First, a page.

There was a very large black man in the hospital room I was to share when I was admitted the second time for having a psychotic break, in 1995. I had been told by a friend from church that I had nothing to worry about going to Georgia Regional that – really… – everything would be all right. Perhaps to test me, the black man shouted when I walked into the room, “I was in the woods with nothing but a Bible and a knife and came face to face with a grizzly bear…what do you think I did?!!”
“Hit him over the head with your Bible.” The words from a psychotically broken mind, but they made sense at the time.
A pause of two beats.
Quietly then from him: “You’re right.”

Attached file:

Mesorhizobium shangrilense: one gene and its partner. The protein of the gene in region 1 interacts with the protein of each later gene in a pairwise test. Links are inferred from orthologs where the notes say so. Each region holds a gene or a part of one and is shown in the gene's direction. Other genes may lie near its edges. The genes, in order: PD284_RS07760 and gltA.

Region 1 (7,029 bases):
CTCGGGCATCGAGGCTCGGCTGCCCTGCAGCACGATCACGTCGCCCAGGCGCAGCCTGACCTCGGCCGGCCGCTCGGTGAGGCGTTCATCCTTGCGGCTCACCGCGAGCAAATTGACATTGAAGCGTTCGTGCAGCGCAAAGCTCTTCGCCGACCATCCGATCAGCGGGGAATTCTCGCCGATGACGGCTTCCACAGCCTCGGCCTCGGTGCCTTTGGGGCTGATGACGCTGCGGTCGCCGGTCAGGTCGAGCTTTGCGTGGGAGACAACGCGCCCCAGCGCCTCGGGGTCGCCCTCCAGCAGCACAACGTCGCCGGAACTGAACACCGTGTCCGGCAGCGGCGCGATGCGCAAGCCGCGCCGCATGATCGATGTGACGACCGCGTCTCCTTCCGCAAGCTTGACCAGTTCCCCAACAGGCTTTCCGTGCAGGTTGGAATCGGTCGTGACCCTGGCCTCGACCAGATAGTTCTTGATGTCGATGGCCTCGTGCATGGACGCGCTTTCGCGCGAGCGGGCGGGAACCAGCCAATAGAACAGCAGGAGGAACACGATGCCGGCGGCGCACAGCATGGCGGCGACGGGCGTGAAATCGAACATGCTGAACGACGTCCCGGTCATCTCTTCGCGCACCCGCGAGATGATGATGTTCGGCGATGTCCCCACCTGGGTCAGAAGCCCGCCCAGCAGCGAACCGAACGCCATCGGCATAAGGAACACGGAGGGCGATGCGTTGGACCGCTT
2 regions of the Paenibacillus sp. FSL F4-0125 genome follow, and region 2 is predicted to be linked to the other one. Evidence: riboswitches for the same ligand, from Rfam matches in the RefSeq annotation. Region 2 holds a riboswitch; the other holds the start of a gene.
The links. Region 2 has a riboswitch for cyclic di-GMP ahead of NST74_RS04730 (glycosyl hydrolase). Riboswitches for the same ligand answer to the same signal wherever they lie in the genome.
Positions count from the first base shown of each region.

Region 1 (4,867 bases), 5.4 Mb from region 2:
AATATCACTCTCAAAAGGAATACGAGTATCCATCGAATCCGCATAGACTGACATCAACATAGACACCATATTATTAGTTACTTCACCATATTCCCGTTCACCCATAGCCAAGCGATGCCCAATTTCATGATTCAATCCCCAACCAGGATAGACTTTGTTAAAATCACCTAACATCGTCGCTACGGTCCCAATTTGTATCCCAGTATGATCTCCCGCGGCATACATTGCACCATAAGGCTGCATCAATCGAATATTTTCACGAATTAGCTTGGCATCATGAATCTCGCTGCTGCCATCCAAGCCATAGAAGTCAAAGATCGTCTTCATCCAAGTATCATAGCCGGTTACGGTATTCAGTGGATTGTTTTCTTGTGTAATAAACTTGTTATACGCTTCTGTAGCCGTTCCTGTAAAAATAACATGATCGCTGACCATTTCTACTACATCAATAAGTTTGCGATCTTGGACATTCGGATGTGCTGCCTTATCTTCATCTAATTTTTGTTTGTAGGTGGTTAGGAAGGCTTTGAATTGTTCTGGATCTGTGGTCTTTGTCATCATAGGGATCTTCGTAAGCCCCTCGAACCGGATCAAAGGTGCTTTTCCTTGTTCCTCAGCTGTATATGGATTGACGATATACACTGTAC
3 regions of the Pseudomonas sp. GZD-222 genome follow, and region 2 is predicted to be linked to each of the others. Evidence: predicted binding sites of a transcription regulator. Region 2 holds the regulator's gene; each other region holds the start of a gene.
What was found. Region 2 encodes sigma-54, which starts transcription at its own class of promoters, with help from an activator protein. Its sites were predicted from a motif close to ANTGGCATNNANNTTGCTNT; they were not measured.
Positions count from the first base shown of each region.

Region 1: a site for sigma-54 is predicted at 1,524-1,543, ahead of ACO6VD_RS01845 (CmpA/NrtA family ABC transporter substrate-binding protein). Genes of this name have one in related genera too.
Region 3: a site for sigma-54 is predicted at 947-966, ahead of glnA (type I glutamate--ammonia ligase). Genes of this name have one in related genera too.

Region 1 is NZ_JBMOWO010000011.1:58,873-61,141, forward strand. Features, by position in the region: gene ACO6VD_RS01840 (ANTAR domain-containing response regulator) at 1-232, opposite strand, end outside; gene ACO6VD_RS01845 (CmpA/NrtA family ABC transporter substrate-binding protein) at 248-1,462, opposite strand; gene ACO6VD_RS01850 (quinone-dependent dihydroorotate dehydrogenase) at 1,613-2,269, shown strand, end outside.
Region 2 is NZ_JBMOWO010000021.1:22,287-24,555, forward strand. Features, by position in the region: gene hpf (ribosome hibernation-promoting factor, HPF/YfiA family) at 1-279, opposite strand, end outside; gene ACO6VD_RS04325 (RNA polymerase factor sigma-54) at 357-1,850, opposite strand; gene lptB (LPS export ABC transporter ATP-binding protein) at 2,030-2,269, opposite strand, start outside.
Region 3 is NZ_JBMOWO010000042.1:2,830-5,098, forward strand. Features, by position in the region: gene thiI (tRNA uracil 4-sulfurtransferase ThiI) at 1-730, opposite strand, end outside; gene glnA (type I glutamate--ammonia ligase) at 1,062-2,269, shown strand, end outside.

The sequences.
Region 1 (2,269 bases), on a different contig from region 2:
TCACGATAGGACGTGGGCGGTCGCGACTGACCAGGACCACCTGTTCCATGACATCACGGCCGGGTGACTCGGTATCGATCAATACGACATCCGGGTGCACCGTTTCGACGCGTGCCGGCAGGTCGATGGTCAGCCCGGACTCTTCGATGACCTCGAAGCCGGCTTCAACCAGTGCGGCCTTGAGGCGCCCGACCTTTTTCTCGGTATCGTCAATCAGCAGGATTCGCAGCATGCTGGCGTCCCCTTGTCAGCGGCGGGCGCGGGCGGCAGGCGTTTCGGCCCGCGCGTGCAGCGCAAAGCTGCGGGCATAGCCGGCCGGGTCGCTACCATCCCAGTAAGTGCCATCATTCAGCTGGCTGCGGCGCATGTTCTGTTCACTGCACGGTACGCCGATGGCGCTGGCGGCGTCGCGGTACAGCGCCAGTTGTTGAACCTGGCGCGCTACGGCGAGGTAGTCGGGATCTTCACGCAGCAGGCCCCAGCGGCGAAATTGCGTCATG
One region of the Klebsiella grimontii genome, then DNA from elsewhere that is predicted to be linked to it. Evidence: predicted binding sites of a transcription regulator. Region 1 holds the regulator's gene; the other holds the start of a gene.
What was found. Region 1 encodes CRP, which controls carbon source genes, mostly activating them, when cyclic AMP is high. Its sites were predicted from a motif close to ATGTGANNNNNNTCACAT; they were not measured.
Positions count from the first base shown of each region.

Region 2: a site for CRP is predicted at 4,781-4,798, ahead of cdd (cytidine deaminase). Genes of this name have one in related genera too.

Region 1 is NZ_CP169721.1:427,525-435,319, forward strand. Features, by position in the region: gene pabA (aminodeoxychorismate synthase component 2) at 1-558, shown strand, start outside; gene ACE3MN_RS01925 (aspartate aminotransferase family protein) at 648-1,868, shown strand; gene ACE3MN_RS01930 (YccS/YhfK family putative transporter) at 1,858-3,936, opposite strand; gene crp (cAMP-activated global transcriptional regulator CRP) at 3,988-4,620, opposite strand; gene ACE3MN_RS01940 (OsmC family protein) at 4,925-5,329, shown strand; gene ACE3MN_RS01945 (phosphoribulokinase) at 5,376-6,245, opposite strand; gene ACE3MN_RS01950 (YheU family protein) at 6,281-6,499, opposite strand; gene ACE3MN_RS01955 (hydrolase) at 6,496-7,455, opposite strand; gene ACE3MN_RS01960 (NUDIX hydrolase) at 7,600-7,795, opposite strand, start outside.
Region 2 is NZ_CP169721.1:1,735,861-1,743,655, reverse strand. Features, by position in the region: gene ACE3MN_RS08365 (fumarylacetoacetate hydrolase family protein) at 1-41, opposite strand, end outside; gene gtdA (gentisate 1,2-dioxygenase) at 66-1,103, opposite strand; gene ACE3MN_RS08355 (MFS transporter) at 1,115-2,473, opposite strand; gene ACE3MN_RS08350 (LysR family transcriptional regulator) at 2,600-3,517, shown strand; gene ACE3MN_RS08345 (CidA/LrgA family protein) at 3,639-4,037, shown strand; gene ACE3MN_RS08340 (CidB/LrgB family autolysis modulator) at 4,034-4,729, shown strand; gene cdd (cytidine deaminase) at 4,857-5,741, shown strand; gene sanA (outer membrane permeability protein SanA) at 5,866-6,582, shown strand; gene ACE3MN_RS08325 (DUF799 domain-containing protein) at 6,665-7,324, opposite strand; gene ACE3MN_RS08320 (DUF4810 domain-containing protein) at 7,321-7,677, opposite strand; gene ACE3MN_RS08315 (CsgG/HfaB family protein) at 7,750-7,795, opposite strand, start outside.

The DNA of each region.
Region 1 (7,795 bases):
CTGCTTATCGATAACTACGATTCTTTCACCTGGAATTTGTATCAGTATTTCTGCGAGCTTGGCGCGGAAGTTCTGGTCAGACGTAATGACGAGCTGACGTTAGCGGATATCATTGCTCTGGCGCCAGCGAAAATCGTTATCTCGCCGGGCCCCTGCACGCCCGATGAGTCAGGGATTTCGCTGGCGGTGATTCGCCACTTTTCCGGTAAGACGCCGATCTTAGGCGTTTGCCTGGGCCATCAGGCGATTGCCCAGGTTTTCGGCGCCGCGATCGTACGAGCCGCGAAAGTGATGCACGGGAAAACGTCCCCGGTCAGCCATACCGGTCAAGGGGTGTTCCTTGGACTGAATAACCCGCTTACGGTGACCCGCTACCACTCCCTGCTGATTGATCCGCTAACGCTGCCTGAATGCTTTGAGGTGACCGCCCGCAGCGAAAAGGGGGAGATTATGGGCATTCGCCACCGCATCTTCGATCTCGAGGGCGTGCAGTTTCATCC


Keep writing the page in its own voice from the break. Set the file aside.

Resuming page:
We went to sleep maybe two hours after lights out because I was manic after all and asked him a thousand and one questions – I thought he was God the Father and I was Jesus Christ (that was the principal reason I was in the psychiatric hospital…) and I was asking him about everything from the creation of the world to President Clinton to speaking in tongues.
The next morning over breakfast he motioned to the others sitting across the table that I was his roommate. Then he pursed his lips and did the talking gesture with his hand. You know, where your opposable thumb snaps rapidly against the other fingers, mimicking a mouth. The girls across from me laughed. They were cute but, of course, were also psychotic and/or suicidal and therefore their laughter may have been directed at the eggs on their plates as much as at me or what my roommate had just said.
The average stay at Georgia Regional was seven days. I was to be in for 13; my roommate had already been there two weeks but was sure he was getting out soon.